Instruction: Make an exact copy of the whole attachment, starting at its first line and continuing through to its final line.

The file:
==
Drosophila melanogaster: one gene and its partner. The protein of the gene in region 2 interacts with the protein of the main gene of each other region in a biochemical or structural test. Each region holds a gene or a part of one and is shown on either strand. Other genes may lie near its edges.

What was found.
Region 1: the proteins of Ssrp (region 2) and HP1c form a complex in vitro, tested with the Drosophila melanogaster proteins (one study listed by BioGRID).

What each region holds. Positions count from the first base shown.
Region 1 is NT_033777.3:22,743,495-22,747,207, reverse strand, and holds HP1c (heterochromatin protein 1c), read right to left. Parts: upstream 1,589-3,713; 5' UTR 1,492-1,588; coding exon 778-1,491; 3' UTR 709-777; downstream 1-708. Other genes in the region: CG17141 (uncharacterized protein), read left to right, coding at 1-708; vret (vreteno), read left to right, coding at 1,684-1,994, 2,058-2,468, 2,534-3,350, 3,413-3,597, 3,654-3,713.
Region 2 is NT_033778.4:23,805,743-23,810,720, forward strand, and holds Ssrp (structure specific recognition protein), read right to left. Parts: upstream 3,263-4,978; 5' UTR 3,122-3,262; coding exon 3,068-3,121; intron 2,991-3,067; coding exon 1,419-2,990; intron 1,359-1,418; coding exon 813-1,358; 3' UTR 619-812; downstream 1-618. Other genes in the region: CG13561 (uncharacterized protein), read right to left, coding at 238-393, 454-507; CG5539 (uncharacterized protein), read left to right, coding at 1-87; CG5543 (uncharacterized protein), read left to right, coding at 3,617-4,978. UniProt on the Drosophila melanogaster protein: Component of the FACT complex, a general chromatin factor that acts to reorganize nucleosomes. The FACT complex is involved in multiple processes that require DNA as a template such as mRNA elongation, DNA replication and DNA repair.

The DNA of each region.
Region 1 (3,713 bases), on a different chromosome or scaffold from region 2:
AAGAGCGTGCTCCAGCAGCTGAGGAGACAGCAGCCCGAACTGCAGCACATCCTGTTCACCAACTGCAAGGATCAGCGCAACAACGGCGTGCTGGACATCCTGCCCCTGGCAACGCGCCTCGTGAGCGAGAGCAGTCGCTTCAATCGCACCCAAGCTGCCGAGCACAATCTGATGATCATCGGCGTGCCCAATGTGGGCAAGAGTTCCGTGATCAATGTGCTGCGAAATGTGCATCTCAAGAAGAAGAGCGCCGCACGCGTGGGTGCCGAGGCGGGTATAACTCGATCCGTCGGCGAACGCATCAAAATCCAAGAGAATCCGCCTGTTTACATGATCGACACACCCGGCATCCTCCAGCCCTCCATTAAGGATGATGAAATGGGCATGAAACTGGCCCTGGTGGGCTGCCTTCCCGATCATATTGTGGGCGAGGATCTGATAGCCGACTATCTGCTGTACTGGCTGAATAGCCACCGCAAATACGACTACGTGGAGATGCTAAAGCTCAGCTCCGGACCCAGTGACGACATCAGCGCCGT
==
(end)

Drosophila melanogaster: one gene and its partner. The protein of the gene in region 2 interacts with the protein of the main gene of each other region in a biochemical or structural test. Each region holds a gene or a part of one and is shown on either strand. Other genes may lie near its edges.

What was found.
Region 1: the proteins of Ssrp (region 2) and HP1c form a complex in vitro, tested with the Drosophila melanogaster proteins (one study listed by BioGRID).

What each region holds. Positions count from the first base shown.
Region 1 is NT_033777.3:22,743,495-22,747,207, reverse strand, and holds HP1c (heterochromatin protein 1c), read right to left. Parts: upstream 1,589-3,713; 5' UTR 1,492-1,588; coding exon 778-1,491; 3' UTR 709-777; downstream 1-708. Other genes in the region: CG17141 (uncharacterized protein), read left to right, coding at 1-708; vret (vreteno), read left to right, coding at 1,684-1,994, 2,058-2,468, 2,534-3,350, 3,413-3,597, 3,654-3,713.
Region 2 is NT_033778.4:23,805,743-23,810,720, forward strand, and holds Ssrp (structure specific recognition protein), read right to left. Parts: upstream 3,263-4,978; 5' UTR 3,122-3,262; coding exon 3,068-3,121; intron 2,991-3,067; coding exon 1,419-2,990; intron 1,359-1,418; coding exon 813-1,358; 3' UTR 619-812; downstream 1-618. Other genes in the region: CG13561 (uncharacterized protein), read right to left, coding at 238-393, 454-507; CG5539 (uncharacterized protein), read left to right, coding at 1-87; CG5543 (uncharacterized protein), read left to right, coding at 3,617-4,978. UniProt on the Drosophila melanogaster protein: Component of the FACT complex, a general chromatin factor that acts to reorganize nucleosomes. The FACT complex is involved in multiple processes that require DNA as a template such as mRNA elongation, DNA replication and DNA repair.

The DNA of each region.
Region 1 (3,713 bases), on a different chromosome or scaffold from region 2:
AAGAGCGTGCTCCAGCAGCTGAGGAGACAGCAGCCCGAACTGCAGCACATCCTGTTCACCAACTGCAAGGATCAGCGCAACAACGGCGTGCTGGACATCCTGCCCCTGGCAACGCGCCTCGTGAGCGAGAGCAGTCGCTTCAATCGCACCCAAGCTGCCGAGCACAATCTGATGATCATCGGCGTGCCCAATGTGGGCAAGAGTTCCGTGATCAATGTGCTGCGAAATGTGCATCTCAAGAAGAAGAGCGCCGCACGCGTGGGTGCCGAGGCGGGTATAACTCGATCCGTCGGCGAACGCATCAAAATCCAAGAGAATCCGCCTGTTTACATGATCGACACACCCGGCATCCTCCAGCCCTCCATTAAGGATGATGAAATGGGCATGAAACTGGCCCTGGTGGGCTGCCTTCCCGATCATATTGTGGGCGAGGATCTGATAGCCGACTATCTGCTGTACTGGCTGAATAGCCACCGCAAATACGACTACGTGGAGATGCTAAAGCTCAGCTCCGGACCCAGTGACGACATCAGCGCCGT